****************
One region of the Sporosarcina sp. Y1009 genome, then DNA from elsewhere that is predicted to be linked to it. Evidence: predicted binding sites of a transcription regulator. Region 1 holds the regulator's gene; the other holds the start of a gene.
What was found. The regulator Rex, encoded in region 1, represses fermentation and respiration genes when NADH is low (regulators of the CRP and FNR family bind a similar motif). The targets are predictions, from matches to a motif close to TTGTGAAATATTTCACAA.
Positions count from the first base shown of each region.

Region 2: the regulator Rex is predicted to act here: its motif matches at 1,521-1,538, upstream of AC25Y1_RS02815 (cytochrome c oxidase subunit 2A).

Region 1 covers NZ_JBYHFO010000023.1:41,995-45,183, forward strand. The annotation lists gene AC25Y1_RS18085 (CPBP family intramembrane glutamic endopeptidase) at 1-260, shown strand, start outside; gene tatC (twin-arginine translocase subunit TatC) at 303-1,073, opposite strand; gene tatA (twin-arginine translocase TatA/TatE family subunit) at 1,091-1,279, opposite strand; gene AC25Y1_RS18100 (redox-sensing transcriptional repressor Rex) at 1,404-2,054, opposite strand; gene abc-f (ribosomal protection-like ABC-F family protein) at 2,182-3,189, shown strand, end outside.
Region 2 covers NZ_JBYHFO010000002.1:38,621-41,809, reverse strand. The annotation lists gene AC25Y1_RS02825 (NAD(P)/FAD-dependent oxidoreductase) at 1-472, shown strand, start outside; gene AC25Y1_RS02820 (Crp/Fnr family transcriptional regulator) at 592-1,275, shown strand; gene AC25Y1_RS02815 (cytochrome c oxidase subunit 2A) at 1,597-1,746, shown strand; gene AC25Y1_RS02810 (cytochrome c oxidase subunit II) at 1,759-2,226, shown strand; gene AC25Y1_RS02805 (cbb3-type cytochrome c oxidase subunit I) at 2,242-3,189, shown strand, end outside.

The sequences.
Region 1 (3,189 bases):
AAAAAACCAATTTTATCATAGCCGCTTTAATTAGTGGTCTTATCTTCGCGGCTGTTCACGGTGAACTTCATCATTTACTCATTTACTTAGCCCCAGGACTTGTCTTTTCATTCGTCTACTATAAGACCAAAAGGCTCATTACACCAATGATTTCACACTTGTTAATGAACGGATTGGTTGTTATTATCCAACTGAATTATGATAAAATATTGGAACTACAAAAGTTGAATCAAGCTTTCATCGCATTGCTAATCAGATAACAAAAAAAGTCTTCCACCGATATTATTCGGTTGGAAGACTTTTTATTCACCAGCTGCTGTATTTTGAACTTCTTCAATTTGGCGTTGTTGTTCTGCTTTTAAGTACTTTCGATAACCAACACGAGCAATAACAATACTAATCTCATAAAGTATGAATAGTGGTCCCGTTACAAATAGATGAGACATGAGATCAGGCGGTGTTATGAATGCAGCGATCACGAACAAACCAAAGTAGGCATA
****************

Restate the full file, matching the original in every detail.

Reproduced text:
One region of the Sporosarcina sp. Y1009 genome, then DNA from elsewhere that is predicted to be linked to it. Evidence: predicted binding sites of a transcription regulator. Region 1 holds the regulator's gene; the other holds the start of a gene.
What was found. The regulator Rex, encoded in region 1, represses fermentation and respiration genes when NADH is low (regulators of the CRP and FNR family bind a similar motif). The targets are predictions, from matches to a motif close to TTGTGAAATATTTCACAA.
Positions count from the first base shown of each region.

Region 2: the regulator Rex is predicted to act here: its motif matches at 1,521-1,538, upstream of AC25Y1_RS02815 (cytochrome c oxidase subunit 2A).

Region 1 covers NZ_JBYHFO010000023.1:41,995-45,183, forward strand. The annotation lists gene AC25Y1_RS18085 (CPBP family intramembrane glutamic endopeptidase) at 1-260, shown strand, start outside; gene tatC (twin-arginine translocase subunit TatC) at 303-1,073, opposite strand; gene tatA (twin-arginine translocase TatA/TatE family subunit) at 1,091-1,279, opposite strand; gene AC25Y1_RS18100 (redox-sensing transcriptional repressor Rex) at 1,404-2,054, opposite strand; gene abc-f (ribosomal protection-like ABC-F family protein) at 2,182-3,189, shown strand, end outside.
Region 2 covers NZ_JBYHFO010000002.1:38,621-41,809, reverse strand. The annotation lists gene AC25Y1_RS02825 (NAD(P)/FAD-dependent oxidoreductase) at 1-472, shown strand, start outside; gene AC25Y1_RS02820 (Crp/Fnr family transcriptional regulator) at 592-1,275, shown strand; gene AC25Y1_RS02815 (cytochrome c oxidase subunit 2A) at 1,597-1,746, shown strand; gene AC25Y1_RS02810 (cytochrome c oxidase subunit II) at 1,759-2,226, shown strand; gene AC25Y1_RS02805 (cbb3-type cytochrome c oxidase subunit I) at 2,242-3,189, shown strand, end outside.

The sequences.
Region 1 (3,189 bases):
AAAAAACCAATTTTATCATAGCCGCTTTAATTAGTGGTCTTATCTTCGCGGCTGTTCACGGTGAACTTCATCATTTACTCATTTACTTAGCCCCAGGACTTGTCTTTTCATTCGTCTACTATAAGACCAAAAGGCTCATTACACCAATGATTTCACACTTGTTAATGAACGGATTGGTTGTTATTATCCAACTGAATTATGATAAAATATTGGAACTACAAAAGTTGAATCAAGCTTTCATCGCATTGCTAATCAGATAACAAAAAAAGTCTTCCACCGATATTATTCGGTTGGAAGACTTTTTATTCACCAGCTGCTGTATTTTGAACTTCTTCAATTTGGCGTTGTTGTTCTGCTTTTAAGTACTTTCGATAACCAACACGAGCAATAACAATACTAATCTCATAAAGTATGAATAGTGGTCCCGTTACAAATAGATGAGACATGAGATCAGGCGGTGTTATGAATGCAGCGATCACGAACAAACCAAAGTAGGCATA